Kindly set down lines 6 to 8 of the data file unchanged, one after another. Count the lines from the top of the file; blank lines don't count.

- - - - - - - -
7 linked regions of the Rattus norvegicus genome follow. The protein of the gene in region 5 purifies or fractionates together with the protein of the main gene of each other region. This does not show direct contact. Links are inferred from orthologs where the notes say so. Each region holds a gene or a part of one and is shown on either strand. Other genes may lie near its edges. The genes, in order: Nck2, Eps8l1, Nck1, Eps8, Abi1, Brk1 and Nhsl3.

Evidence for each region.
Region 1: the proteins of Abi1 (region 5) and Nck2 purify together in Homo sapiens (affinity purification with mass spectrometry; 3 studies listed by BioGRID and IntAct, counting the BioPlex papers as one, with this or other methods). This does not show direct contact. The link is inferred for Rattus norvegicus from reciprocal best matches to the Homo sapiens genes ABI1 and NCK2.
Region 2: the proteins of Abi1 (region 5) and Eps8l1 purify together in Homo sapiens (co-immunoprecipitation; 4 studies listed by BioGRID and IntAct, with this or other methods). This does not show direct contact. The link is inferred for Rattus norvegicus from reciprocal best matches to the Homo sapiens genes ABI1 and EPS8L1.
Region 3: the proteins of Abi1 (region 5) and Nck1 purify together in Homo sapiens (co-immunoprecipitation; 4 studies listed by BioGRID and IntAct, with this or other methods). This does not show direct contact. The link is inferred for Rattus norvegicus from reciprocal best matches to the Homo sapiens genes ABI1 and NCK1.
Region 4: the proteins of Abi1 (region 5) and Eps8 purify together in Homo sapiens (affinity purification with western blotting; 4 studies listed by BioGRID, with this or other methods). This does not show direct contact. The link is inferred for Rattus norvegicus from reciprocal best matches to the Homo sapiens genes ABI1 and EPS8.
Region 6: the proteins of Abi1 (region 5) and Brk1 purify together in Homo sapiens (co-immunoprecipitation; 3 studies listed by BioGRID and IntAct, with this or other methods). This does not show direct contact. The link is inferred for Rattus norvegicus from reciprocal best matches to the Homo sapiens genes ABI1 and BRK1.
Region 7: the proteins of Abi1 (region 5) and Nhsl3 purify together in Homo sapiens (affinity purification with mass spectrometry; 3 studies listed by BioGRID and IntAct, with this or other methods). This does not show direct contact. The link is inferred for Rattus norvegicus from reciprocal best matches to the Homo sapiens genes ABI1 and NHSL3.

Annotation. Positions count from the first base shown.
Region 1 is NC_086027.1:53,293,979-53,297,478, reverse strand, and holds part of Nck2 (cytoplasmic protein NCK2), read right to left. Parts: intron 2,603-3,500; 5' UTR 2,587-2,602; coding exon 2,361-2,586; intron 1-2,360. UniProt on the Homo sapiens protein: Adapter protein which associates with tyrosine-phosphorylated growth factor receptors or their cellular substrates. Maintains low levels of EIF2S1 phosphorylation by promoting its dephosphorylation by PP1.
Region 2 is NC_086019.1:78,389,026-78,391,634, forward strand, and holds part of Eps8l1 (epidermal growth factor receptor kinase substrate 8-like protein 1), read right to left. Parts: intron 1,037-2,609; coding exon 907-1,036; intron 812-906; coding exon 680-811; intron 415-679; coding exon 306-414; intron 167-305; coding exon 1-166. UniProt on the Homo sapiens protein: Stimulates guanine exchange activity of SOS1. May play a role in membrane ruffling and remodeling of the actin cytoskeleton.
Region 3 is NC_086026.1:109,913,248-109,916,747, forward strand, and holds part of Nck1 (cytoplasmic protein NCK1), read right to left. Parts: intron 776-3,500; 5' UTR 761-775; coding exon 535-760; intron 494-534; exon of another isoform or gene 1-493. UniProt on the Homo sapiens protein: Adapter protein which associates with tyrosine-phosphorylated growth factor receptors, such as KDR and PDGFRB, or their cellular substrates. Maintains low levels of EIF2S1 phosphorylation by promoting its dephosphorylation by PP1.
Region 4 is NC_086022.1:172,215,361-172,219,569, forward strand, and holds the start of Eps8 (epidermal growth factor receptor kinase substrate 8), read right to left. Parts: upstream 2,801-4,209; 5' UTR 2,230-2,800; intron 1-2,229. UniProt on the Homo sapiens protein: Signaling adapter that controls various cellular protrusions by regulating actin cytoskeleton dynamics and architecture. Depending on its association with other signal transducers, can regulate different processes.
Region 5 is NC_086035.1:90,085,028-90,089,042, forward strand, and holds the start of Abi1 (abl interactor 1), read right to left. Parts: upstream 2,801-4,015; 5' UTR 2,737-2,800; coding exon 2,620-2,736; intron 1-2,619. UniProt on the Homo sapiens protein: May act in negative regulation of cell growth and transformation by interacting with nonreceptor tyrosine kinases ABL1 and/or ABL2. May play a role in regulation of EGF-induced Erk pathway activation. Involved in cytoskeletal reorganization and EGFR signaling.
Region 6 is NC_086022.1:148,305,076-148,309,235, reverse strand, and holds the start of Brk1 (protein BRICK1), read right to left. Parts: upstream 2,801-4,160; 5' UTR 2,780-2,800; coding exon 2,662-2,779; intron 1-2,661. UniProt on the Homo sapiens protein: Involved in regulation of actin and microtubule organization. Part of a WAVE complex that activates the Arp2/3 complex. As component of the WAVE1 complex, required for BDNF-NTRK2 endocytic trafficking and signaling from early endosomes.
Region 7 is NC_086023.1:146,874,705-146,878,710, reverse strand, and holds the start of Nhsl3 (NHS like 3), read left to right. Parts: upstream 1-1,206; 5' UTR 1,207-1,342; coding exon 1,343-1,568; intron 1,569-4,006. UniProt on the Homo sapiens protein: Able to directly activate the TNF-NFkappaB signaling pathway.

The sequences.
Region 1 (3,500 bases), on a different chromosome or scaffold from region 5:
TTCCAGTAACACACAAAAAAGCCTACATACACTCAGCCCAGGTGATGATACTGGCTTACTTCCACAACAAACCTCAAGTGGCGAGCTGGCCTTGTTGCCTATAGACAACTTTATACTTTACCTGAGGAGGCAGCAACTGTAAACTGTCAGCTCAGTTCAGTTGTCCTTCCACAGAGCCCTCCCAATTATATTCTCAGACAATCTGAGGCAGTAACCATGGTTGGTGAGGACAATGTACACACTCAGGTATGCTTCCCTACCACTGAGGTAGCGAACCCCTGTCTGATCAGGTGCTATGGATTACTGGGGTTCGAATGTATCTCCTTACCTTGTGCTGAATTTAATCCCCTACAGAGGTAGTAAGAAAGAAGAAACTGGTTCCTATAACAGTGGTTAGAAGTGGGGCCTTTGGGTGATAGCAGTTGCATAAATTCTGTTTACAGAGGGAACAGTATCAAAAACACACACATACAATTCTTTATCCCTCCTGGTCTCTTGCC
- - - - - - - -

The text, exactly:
Region 4: the proteins of Abi1 (region 5) and Eps8 purify together in Homo sapiens (affinity purification with western blotting; 4 studies listed by BioGRID, with this or other methods). This does not show direct contact. The link is inferred for Rattus norvegicus from reciprocal best matches to the Homo sapiens genes ABI1 and EPS8.
Region 6: the proteins of Abi1 (region 5) and Brk1 purify together in Homo sapiens (co-immunoprecipitation; 3 studies listed by BioGRID and IntAct, with this or other methods). This does not show direct contact. The link is inferred for Rattus norvegicus from reciprocal best matches to the Homo sapiens genes ABI1 and BRK1.
Region 7: the proteins of Abi1 (region 5) and Nhsl3 purify together in Homo sapiens (affinity purification with mass spectrometry; 3 studies listed by BioGRID and IntAct, with this or other methods). This does not show direct contact. The link is inferred for Rattus norvegicus from reciprocal best matches to the Homo sapiens genes ABI1 and NHSL3.